- New York City rent control laws regulate certain rentals.new york city image by sjpriceuk from Fotolia.com
New York City rent control laws regulate the rental of apartments in certain buildings. These laws determine rent-controlled status based on buildings' age and tenants' length of tenancy. Rent control laws restrict landlords' ability to raise rents and evict tenants. They also regulate succession, which is the passing down of rent-controlled apartments to family members. They differ from rent stabilization laws. Protect your rights by knowing the law.
- New York City's rent control laws cover residential buildings built before Feb. 1, 1947, where tenants and their successors have held continuous occupancy since before July 1, 1971.
- In New York City, the Department of Housing and Community Renewal (DHCR) sets maximum rent increases on rent-controlled apartments using the Maximum Base Rent (MBR) system. This establishes a base rent for each apartment that is raised biannually to adjust for changes in operating costs and, in some cases, increases in fuel or labor costs. Typically, landlords can raise rents by obtaining tenants' written consent after increases in service or improvements made to the apartments, upon DHCR approval after major building-wide improvements or upon DHCR approval in cases of demonstrated hardship.
- New York City law only allows landlords to evict tenants for certain reasons, and owners of rent-controlled apartments must usually obtain DHCR approval first. In rent-controlled apartments, the only reason landlords may only evict tenants without DHCR approval or notification is for nonpayment of rent. When evicting tenants for other reasons, such as damage to the apartment or failure to use it as a primary residence, landlords must notify the DHCR by filing a copy of the termination notice and may need DHCR approval. Additionally, landlords must take tenants to court and obtain court-ordered judgments to make evictions legal.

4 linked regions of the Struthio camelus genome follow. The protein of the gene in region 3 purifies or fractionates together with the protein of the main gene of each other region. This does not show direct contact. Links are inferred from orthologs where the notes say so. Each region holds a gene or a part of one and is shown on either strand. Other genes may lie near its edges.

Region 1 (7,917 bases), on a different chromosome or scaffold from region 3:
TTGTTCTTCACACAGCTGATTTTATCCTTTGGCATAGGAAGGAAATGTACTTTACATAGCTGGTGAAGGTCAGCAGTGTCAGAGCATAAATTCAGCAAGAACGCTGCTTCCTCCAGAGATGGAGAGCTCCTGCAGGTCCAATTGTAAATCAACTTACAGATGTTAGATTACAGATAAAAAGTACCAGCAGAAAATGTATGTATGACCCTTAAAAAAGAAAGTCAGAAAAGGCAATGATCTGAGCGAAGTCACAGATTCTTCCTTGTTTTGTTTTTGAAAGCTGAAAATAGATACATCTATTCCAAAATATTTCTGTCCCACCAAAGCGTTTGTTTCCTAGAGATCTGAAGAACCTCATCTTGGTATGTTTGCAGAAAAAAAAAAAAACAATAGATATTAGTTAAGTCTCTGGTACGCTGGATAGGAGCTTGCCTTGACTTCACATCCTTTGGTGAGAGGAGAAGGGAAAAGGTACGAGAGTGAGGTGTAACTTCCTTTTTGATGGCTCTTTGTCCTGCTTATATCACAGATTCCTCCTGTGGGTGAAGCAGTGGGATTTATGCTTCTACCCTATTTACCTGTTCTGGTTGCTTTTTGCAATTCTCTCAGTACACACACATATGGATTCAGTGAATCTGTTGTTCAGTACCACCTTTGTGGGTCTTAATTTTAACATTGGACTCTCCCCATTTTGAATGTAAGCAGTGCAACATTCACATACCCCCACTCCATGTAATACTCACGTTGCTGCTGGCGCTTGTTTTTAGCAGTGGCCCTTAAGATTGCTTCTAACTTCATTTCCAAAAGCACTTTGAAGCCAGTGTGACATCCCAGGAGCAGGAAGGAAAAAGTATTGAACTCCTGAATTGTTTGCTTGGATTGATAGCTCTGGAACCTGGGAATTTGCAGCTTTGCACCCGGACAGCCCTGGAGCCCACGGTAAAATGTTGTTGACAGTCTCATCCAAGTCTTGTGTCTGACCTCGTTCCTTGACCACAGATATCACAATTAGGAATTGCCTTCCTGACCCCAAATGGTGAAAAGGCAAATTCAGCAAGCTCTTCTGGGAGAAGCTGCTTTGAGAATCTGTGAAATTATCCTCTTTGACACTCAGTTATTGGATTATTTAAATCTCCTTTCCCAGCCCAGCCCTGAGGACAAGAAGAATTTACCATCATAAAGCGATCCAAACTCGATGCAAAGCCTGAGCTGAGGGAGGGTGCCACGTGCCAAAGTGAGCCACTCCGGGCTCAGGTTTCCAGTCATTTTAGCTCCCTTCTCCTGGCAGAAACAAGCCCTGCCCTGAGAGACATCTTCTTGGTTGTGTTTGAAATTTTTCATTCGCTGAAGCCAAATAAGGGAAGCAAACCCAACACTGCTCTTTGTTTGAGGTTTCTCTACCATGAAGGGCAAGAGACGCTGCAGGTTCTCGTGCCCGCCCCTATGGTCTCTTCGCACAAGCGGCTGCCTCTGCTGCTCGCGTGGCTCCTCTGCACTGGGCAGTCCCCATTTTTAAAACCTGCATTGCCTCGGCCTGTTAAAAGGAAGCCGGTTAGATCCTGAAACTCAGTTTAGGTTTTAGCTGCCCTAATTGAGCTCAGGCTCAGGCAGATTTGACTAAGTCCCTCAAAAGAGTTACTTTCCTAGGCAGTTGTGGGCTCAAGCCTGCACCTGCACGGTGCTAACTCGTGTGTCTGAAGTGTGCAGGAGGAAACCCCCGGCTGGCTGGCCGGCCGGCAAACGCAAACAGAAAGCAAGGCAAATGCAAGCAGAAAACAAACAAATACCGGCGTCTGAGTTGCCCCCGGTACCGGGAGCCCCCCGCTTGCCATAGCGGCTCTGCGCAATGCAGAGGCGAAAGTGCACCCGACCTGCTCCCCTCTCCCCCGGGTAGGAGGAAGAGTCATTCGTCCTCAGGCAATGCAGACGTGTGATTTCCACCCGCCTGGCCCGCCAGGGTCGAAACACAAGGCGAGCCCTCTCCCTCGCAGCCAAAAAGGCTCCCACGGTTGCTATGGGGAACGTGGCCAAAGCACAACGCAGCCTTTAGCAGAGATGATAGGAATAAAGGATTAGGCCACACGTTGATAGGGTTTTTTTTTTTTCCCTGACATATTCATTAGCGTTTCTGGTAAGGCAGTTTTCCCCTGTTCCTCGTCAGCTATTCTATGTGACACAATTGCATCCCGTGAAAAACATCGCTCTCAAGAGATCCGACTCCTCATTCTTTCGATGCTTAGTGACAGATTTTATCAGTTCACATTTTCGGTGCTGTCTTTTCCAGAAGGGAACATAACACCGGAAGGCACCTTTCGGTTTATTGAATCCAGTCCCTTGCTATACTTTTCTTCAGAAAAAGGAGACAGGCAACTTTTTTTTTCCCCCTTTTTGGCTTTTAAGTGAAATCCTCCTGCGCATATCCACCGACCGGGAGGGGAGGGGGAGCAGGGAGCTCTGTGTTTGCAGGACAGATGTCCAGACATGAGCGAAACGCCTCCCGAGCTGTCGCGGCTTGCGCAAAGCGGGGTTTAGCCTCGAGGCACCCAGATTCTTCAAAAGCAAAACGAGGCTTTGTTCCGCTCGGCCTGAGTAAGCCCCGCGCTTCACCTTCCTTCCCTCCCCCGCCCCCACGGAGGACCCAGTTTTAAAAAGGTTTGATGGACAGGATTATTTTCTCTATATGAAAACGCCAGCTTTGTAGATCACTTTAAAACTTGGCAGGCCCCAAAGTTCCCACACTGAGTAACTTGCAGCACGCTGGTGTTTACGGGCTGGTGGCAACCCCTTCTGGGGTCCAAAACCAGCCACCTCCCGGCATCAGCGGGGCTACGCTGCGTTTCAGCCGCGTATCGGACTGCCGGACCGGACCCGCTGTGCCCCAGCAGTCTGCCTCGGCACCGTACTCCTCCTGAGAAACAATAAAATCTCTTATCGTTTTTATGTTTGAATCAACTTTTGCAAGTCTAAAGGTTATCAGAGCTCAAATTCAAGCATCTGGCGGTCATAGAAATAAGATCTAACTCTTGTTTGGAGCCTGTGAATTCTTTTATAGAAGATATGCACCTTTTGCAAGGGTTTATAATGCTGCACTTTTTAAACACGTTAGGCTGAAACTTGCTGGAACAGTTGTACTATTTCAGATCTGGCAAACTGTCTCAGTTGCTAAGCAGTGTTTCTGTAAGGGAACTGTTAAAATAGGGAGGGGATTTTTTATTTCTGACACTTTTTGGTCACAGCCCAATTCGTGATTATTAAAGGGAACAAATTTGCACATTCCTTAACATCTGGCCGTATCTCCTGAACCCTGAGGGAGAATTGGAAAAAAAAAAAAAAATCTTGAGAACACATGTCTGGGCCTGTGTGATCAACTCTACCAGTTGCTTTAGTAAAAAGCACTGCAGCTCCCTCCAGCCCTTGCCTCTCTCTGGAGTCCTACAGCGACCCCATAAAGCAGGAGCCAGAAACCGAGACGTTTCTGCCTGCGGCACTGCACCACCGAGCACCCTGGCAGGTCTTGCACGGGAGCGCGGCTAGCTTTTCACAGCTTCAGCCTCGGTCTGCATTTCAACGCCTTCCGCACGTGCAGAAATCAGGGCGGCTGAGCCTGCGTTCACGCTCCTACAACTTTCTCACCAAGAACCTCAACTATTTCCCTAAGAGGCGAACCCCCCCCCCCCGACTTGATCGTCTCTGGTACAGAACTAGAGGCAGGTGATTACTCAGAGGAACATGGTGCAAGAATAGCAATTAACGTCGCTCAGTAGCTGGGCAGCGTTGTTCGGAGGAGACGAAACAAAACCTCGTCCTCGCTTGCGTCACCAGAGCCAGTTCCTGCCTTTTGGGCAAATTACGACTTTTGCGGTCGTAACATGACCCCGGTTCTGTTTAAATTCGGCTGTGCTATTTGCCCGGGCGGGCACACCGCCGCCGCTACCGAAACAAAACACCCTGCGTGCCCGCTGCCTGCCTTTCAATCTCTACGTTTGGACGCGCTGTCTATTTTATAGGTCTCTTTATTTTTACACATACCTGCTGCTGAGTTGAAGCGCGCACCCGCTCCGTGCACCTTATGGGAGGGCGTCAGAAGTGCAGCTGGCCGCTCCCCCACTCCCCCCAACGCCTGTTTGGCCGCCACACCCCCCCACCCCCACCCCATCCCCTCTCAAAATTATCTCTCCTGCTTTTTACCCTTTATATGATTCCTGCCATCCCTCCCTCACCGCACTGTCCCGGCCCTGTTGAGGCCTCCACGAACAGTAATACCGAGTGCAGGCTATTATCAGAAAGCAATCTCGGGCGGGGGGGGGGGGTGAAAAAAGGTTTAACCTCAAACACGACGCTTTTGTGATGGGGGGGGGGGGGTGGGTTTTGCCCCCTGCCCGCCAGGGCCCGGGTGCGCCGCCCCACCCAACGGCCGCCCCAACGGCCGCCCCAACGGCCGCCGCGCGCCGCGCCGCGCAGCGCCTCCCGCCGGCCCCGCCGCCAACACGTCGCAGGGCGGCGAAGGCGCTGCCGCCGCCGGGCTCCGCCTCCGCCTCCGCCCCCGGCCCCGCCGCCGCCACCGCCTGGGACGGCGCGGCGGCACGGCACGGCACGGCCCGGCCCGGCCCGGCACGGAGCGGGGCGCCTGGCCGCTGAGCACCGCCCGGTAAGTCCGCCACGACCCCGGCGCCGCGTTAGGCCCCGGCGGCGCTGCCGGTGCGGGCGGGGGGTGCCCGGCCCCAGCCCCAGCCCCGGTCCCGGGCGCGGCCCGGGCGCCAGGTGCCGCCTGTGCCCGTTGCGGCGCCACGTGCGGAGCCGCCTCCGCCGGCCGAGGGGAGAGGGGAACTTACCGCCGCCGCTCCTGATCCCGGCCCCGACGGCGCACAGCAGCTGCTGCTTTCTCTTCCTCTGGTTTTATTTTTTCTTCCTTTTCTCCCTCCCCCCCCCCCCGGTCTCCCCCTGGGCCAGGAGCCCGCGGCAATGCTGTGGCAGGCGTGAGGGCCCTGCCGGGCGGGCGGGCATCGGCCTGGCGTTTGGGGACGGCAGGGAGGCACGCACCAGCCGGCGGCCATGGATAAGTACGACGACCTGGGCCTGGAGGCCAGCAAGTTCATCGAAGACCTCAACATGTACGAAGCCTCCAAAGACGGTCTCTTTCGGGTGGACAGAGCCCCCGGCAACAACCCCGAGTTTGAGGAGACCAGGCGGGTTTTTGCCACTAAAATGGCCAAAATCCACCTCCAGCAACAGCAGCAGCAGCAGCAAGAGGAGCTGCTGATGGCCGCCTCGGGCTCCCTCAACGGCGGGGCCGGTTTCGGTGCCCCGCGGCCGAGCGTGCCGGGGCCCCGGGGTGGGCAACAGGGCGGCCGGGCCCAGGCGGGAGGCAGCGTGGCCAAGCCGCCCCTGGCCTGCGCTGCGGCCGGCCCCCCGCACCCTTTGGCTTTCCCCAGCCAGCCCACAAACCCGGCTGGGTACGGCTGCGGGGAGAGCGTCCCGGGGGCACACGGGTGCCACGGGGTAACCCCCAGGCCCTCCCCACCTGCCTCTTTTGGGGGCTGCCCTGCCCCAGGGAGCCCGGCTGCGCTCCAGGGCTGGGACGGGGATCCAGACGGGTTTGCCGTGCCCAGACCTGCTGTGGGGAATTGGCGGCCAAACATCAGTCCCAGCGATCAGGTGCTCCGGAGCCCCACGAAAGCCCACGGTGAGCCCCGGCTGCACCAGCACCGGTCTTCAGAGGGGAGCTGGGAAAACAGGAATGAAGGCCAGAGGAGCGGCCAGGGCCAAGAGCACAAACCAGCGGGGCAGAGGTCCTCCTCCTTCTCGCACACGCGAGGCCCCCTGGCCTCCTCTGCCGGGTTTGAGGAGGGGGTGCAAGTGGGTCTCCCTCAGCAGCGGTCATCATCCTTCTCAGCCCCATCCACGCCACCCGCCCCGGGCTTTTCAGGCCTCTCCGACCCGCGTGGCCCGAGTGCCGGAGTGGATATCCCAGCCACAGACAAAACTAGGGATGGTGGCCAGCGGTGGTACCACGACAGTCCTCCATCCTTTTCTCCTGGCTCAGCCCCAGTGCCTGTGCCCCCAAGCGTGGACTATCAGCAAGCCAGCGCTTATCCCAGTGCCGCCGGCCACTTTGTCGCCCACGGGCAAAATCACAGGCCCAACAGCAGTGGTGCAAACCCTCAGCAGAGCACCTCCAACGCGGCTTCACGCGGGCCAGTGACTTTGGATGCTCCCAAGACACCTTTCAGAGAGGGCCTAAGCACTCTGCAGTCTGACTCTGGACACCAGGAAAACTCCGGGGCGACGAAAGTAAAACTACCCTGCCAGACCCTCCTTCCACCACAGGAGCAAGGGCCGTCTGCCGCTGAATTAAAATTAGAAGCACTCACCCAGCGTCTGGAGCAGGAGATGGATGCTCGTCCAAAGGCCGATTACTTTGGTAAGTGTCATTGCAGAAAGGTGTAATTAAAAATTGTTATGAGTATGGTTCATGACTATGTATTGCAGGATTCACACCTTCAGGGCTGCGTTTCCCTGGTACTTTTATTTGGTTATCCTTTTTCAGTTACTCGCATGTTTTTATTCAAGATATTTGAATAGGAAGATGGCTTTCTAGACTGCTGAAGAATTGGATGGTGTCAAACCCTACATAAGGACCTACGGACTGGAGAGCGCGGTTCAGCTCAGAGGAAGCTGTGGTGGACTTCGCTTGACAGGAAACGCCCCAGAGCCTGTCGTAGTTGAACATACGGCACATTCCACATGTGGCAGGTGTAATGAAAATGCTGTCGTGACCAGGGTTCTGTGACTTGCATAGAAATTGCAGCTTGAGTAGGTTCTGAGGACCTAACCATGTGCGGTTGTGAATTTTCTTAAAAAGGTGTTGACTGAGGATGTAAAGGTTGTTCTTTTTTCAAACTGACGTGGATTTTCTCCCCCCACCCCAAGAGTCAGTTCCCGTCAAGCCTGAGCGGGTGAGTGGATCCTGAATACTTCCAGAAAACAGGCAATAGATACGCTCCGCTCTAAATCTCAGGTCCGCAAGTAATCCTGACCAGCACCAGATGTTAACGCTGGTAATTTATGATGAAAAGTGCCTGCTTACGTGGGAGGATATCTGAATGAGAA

- New York City law allows a rent-controlled apartment to pass without any rent increase to a relative of the original tenant when the original tenant dies or permanently vacates the apartment. Rent control law also protects relatives from eviction after the original tenant's death or departure. Generally, the relative must have lived with the tenant for at least two years immediately before the death or departure; this minimum period is reduced to one year for disabled and elderly relatives. Spouses, children, grandchildren, siblings, parents, grandparents and in-laws qualify as relatives. Other people who can prove length of relationship and emotional and financial commitment to the original tenant may also qualify as relatives.
- New York City also imposes rent stabilization laws on some buildings. These laws function somewhat differently than rent control laws and generally apply to buildings with six or more apartments built before Jan. 1, 1974 with tenants in continuous occupancy after June 30, 1971.